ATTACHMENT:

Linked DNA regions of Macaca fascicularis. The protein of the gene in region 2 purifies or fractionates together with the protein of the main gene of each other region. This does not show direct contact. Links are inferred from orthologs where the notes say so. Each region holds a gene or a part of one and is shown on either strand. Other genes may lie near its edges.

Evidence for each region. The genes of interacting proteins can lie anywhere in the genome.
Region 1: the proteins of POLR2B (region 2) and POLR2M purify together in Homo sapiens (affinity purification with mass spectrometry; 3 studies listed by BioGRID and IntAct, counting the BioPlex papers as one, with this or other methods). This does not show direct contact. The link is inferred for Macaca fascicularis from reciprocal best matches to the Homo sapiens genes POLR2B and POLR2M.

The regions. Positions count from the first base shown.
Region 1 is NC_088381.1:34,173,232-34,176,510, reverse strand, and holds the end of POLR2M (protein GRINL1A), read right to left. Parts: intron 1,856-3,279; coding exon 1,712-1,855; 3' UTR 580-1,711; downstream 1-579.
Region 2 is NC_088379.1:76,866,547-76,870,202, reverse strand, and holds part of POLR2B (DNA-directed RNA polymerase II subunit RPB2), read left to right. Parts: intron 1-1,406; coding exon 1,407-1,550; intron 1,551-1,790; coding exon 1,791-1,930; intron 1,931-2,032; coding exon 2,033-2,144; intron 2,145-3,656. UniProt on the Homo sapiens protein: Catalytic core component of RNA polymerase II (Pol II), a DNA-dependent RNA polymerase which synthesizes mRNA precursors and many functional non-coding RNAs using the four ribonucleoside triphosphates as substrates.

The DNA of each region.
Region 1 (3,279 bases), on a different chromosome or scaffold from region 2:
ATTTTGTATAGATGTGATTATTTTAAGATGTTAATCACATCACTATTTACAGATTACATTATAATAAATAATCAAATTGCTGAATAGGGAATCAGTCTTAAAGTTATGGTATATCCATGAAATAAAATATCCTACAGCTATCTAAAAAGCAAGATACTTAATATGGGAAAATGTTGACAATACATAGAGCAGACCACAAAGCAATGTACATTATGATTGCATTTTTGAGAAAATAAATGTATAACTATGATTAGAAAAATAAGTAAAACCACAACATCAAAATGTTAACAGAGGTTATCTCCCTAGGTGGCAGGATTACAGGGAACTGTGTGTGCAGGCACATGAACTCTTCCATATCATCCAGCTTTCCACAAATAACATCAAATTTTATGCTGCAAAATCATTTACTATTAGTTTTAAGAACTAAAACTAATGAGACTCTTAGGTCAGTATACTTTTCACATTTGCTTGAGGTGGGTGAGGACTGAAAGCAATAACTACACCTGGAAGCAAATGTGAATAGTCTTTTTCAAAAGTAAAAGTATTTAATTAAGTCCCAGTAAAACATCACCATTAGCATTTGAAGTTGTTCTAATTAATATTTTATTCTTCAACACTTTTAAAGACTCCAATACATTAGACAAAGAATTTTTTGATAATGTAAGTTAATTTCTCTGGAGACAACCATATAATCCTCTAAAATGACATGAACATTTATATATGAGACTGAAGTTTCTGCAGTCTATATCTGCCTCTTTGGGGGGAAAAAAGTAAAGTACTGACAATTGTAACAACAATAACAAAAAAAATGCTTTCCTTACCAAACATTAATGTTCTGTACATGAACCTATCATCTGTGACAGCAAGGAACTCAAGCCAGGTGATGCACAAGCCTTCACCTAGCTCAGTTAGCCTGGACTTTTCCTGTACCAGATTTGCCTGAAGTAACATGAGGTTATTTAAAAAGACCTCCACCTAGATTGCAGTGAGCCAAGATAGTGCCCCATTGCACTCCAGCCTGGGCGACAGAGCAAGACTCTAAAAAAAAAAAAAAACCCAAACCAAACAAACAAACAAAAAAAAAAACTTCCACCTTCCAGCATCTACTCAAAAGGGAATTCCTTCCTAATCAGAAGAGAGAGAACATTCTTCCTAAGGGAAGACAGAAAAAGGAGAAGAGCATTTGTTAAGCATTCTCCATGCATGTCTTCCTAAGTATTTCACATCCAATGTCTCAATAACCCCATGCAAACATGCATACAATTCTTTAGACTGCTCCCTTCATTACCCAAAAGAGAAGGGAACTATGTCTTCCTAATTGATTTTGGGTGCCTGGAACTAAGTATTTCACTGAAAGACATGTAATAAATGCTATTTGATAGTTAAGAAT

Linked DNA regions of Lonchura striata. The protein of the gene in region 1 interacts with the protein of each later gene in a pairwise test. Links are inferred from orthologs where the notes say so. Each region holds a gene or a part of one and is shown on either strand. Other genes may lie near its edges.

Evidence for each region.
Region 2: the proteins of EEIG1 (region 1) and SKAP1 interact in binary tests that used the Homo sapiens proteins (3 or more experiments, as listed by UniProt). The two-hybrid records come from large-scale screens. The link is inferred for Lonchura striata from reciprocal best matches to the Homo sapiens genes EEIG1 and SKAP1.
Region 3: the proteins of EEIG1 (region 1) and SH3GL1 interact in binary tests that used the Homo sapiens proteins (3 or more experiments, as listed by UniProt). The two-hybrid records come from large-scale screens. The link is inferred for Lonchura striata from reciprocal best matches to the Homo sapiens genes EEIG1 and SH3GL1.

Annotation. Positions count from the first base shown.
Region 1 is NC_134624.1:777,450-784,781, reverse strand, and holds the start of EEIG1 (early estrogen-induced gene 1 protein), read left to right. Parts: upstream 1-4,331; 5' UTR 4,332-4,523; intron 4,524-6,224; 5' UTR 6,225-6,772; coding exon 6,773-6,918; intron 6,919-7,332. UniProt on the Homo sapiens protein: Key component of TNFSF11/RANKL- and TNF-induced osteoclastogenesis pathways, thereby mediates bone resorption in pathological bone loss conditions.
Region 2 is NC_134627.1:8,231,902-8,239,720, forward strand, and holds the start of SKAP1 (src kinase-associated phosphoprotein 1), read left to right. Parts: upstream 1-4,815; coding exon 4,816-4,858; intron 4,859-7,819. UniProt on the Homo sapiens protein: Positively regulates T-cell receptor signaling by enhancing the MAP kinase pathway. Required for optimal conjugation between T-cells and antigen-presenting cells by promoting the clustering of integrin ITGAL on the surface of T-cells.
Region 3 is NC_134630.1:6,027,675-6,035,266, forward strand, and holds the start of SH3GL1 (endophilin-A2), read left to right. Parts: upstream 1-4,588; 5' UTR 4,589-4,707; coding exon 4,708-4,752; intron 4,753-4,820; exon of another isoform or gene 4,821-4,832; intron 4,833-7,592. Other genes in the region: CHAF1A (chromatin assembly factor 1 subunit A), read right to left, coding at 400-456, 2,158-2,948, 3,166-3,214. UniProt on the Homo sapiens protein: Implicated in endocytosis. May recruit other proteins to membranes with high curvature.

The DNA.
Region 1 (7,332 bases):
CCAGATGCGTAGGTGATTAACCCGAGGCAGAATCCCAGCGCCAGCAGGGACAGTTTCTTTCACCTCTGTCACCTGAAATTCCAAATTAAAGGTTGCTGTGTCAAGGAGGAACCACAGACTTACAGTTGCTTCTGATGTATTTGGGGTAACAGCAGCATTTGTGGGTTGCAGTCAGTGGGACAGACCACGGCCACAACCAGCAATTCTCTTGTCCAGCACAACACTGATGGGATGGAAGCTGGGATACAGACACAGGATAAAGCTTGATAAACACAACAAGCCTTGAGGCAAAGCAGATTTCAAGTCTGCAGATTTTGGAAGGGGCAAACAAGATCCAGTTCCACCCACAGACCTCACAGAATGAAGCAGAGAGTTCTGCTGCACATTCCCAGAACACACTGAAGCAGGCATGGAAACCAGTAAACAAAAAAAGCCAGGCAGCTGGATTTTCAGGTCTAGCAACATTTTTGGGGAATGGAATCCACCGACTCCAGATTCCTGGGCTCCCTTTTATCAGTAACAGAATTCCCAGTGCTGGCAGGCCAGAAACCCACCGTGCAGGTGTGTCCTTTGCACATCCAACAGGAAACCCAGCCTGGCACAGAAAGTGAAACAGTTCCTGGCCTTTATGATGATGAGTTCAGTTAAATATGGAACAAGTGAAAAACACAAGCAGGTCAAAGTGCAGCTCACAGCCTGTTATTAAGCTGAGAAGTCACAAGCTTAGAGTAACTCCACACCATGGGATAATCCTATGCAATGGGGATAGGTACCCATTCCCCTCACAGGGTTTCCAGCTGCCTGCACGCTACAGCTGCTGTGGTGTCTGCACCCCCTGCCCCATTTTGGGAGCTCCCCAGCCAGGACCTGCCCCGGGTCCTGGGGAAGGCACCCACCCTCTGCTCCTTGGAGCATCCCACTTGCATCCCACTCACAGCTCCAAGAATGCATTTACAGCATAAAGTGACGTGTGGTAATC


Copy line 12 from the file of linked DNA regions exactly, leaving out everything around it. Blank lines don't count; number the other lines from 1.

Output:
Region 2: the proteins of EEIG1 (region 1) and SKAP1 interact in binary tests that used the Homo sapiens proteins (3 or more experiments, as listed by UniProt). The two-hybrid records come from large-scale screens. The link is inferred for Lonchura striata from reciprocal best matches to the Homo sapiens genes EEIG1 and SKAP1.